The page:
Crossroads of the French and Indian War Reenactment June 14-15, 2014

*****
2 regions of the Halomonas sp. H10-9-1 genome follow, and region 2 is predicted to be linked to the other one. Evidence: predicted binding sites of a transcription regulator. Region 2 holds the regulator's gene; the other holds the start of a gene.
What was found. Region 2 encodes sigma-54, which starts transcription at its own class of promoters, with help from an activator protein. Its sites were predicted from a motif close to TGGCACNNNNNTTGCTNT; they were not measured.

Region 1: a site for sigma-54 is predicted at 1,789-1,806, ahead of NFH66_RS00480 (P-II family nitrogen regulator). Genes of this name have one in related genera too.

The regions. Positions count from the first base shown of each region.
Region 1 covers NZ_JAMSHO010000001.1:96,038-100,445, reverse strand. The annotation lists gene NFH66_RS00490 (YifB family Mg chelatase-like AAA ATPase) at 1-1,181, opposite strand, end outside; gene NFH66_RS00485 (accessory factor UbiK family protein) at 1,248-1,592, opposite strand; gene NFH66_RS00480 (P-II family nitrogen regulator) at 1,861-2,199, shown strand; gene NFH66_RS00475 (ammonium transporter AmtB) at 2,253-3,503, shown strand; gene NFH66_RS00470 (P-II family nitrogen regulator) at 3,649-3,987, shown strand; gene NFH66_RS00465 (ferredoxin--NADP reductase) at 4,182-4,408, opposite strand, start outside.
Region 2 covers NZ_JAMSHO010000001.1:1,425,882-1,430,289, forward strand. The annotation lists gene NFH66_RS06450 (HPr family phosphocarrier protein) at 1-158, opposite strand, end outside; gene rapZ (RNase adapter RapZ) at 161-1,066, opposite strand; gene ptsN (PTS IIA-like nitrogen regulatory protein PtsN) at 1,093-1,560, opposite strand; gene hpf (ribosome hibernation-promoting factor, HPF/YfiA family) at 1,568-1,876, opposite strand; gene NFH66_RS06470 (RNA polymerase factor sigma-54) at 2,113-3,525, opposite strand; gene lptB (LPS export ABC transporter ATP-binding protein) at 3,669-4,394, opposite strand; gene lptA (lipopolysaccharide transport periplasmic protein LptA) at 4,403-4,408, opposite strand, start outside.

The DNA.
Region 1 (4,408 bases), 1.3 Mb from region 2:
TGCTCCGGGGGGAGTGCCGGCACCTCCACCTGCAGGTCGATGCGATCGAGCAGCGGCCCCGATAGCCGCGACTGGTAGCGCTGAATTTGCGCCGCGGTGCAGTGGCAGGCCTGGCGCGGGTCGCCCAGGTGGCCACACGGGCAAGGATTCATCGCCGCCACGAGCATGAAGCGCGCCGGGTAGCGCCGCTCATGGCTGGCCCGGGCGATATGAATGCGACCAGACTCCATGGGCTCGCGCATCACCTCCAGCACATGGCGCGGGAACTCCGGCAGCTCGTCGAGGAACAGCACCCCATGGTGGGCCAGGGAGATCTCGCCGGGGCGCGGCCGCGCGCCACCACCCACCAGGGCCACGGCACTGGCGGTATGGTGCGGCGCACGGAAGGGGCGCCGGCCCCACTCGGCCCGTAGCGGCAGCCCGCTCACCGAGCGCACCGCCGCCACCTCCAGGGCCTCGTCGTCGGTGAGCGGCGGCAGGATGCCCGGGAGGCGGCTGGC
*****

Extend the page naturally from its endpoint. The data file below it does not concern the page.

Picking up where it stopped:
small_2299513460 For the third year, the Bolton Chamber of Commerce, Inc., the Town of Bolton and The Warren County Tourism Department are sponsors for “The Crossroads of the French and Indian War” reenactment at Rogers Memorial Park on Lakeshore Drive in the center of Bolton Landing, taking place on Saturday and Sunday, June 14 and 15. All the reenactment events are free for the public. There will be reenactments both afternoons of water-to-land battles between British, French and Native American forces, with cannons firing at about 2 pm each day, weather permitting. The encampment is open both Saturday and Sunday from 10 am to 5 pm. Battle maneuvers are researched from records of original conflicts, and military commands are given and carried out in historically correct forms. Flintlock muzzle-loading muskets and cannons fire only black powder charges during demonstrations, with strict adherence to safety for both the reenactors and the public.  Battles may be called on account of rain, as they often were in the 18th century – because black powder turns into a gummy substance when it gets damp – “Keep your powder dry!” Reenactments are simply great! You get to witness a piece of living history, and even talk with the people involved! And you get to speak with all sides – someone has to be British, or French, Native American, local settlers, farmers,  soldiers, families, and traders. You are welcome to come and walk through the encampment all day (except during the actual battle reenactment times – for safety, please stay within the cordoned off area). Yes, you can even shop here for authentic replicas of weapons, food, utensils, blankets and jewelery. small_3824232655Reenactors love to talk with the public about their crafts – they take their calling very seriously. There is an enormous amount of research and preparation involved for any event, and the reenactors love to share their history and experiences. The materials and methods of construction are authentic for the time period as well as each event being reenacted. Different groups and units meticulously research the details of daily life and activities of the military, the families who followed the troops, as well as local residents and additional personnel like scouts and sutlers (18th century vendors, store keepers and merchants). Groups require that their participants have uniforms, clothing and equipment that are accurate reproductions of the time period and events being reenacted. Because of costs, new members of groups often borrow the proper equipment for the first year, and collect their historically accurate kits through the sutlers, other reenactors, and now even internet resources. Many make their own clothing an tents. (Actually, very much like the original armies would have done, sharing resources with each other – except for the internet part, of course!)small_3825060266 The French and Indian War of 1754-1763 (also called the Seven Year’s War) became part of our Bolton Landing history in 1755 – the Hurons sided with the French against the English and their Mohawk allies, battling for this strategic deep water highway between Montreal and New York City: the St. Lawrence River, Lake Champlain, Lake George, and Hudson River. With no roads through the vast wilderness, water was the only way to transport anything easily: wood, food, trade goods, people, armies. British Sir William Johnson constructed Fort William Henry to defend against the French coming from Fort Ticonderoga, and renamed Lac du Saint Sacrament as Lake George to honor the English King George II. Have you ever wondered why we speak English instead of French? American rather than the King’s English? Bolton Landing was actually a part of how that all happened – our lake is rich with history. There is even a fleet of bateaux resting on the bottom of the lake which has become an underwater museum and is on the National Register of Historic Places. (Bateaux is French for “boats” – flat bottomed, 25 to 36 feet long, and 4 to 5 feet wide). Three of the underwater sites are designated Submerged Heritage Preserves, and are open to the diving public for study. First discovered in 1960, these are the remains of a fleet of 900 bateaux that the British used in their war against the French for control of North America. The bateaux scuttled on purpose to keep them from the French after the British defeat at Fort Carrilon (now Fort Ticonderoga) in 1758. Did you know that James Fenimore Cooper’s The Last of the Mohicans: A Narrative of 1757 is set in this area during the French and Indian War? What is your favorite thing at a reenactment? The military event itself? The weapons? The uniforms and clothing? The equipment? Watching camp life as it was? Talking with the reenactors? Come and check it all ut the Saturday and Sunday at Rogers memorial Park. Penelope Jewell      ]]>